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Steven Borden: Kentucky's rising son

Former SCCS player, son of wrestler "Sting," trying to carve out his own legacy

Posted: August 10, 2014 10:37 p.m.
Updated: August 10, 2014 10:37 p.m.

Kentucky tight end and former Santa Clarita Christian player Steven Borden, left, scores a touchdown against Alabama State during Kentucky's 48-14 win on Nov. 2 in Lexington, Ky. Photo courtesy of UK Athletics

 

When Steven Borden first signed his letter of intent for the University of Kentucky football team in December 2012, he wasn’t rated by any major recruiting websites.

The former Santa Clarita Christian player was merely an under-the-radar junior college prospect. The most intriguing fact about him, as most media outlets reported, was that he was the son of longtime professional wrestler “Sting.”

It’s not something that bothers Borden, but it’s something he thinks about when it comes to his lofty aspirations for his football career.

“I have an extremely good relationship with my dad. I look up to him at every level, especially what he did professionally, but he always says, ‘I want you to go on and be successful — even more successful than me,’” Borden says.

That won’t be easy considering what successful heights “Sting” — a.k.a. Steve Borden — reached.

Sting, who is a Hart High graduate, has enjoyed a highly decorated wrestling career for nearly 30 combined years. He most famously won multiple world championships while with World Championship Wrestling (WCW) and he recently started making appearances in World Wrestling Entertainment (WWE) events.

But since he was 8 years old, Borden Jr. has had his sights set on playing professional football. Wrestling was never something his dad pushed him toward.

“Even since I was very young, he’s tried to push me away from wrestling,” Borden Jr. says. “He didn’t have to try very hard. I never sat there and said I want to be a wrestler.”

One of Borden Jr.’s first memories of learning the basics of football was when he signed up for a camp hosted by current Hart football head coach Mike Herrington.

He played youth football for the Santa Clarita Valley Warriors and eventually became the quarterback of SCCS’ 8-man football team alongside record-breaking running back Collin Keoshian.

Borden and Keoshian anchored SCCS’ CIF-Southern Section Division I 8-man championship win in 2008 when both were juniors.

After his family moved to Texas, Borden switched to defensive end his senior year of high school ball at Waxahachie High School near Dallas.

But a player with mostly 8-man experience in high school isn’t typically a sought-after recruit when it comes to big college football teams.

So Borden Jr. went where he could go, and he played a year at Southwestern Assemblies of God University, an NAIA school in Waxahachie.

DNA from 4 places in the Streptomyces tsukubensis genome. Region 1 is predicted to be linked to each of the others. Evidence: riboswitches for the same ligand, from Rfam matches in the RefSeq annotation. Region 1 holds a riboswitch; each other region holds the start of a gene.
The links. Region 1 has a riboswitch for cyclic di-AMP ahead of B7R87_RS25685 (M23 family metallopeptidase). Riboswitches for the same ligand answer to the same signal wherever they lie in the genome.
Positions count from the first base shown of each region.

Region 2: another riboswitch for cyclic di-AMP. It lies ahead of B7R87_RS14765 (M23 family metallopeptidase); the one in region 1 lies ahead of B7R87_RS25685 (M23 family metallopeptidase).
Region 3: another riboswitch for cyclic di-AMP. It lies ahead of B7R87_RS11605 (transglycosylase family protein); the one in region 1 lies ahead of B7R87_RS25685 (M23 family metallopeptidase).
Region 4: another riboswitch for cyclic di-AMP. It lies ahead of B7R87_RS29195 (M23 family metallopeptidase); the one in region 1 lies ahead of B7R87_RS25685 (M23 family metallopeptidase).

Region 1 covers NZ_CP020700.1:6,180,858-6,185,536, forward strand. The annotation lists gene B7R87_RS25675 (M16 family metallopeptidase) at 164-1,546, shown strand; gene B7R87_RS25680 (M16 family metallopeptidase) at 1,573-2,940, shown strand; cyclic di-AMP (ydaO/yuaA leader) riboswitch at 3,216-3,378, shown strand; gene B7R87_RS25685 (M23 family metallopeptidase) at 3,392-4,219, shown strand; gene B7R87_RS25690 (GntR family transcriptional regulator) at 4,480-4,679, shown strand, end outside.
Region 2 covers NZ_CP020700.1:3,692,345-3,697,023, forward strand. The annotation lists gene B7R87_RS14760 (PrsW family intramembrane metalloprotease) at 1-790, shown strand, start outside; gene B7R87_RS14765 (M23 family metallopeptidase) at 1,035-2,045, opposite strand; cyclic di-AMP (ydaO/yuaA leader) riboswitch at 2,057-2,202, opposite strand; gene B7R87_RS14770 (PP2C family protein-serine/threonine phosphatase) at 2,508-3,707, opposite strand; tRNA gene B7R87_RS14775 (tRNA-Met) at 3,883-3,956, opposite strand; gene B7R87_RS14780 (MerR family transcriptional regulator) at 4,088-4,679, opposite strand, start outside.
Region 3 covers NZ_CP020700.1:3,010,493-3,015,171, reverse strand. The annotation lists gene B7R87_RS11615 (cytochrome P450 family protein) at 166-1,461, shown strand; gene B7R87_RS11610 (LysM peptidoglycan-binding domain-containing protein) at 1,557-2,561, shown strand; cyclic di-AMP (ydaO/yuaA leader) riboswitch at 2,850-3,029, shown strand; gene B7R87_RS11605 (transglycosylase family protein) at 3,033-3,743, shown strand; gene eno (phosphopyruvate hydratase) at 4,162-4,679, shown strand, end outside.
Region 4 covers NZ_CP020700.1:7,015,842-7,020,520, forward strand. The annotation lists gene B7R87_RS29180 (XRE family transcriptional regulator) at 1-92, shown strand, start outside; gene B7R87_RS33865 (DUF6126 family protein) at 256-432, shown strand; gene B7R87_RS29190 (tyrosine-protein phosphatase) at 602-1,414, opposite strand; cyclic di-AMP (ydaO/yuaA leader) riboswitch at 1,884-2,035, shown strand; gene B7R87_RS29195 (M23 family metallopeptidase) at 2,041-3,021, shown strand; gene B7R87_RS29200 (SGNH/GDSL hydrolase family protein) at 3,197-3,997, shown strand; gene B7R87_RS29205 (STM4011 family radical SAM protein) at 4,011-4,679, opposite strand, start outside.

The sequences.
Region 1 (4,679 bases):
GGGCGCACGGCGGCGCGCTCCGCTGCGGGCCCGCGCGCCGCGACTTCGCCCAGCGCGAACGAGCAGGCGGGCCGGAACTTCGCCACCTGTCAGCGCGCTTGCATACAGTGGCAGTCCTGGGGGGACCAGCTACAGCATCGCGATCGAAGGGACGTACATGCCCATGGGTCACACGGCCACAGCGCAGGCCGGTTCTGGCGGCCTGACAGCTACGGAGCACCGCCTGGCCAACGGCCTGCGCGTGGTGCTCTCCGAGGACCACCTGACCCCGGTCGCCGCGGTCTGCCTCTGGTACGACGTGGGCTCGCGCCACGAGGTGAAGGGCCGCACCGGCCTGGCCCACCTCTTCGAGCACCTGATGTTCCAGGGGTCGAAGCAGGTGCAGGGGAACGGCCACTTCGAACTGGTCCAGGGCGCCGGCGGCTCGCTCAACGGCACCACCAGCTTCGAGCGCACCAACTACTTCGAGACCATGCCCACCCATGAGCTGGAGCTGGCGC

He accumulated 35 tackles and 3.5 sacks as a defensive end that year, in 2010.

With the intention of trying to gain more attention from bigger four-year schools, he then moved to nearby Kilgore College, a junior college where he stepped into the tight end position for the first time.

Following a redshirt season, Borden caught 11 passes for 181 yards and four touchdowns for Kilgore in 2012.

Throughout his football career, the 6-foot, 3-inch, 246-pounder has cycled through different positions. That versatility, in addition to his size, speed and overall potential made him attractive to recruiters despite the fact that he wasn’t putting up huge statistical numbers.

“Borden is a very, very explosive athlete,” says Kentucky tight ends coach Vince Marrow, who played 12 years in the NFL. “He can run very strong. A kid that he hasn’t played that much football, but you see kind of why he has talent to play at the next level as a fullback, H-back.”

And after taking a long and difficult path to the highest levels of NCAA Division I football, this season appears to be a major opportunity for Borden.

Last year at Kentucky, he caught just three passes for 63 yards and a touchdown. But with the graduation of three senior tight ends following that season, Borden moves to the top of the depth chart where he’ll compete with Ronnie Shields for the starting job.

And Borden Jr. says he’s considerably more prepared for the task now than he was this time last year.

“I had these massive aspirations of coming in and getting 50 or 60 touches my first year,” he recalls. “And I kind of got hit in the face when I first got here just in terms of how much I had to learn.”

But Borden Jr. is the type to plug away at something until he gets is right. He’ll do anything to reach his football goals.

That’s something he does get from his dad — the refusal to give up.

Turns out the apple doesn’t fall too far from the tree after all.

“He has a chance,” Marrow says of Borden Jr. “He’s got everything you’d want in an (NFL player). He just needs to put it all together.”

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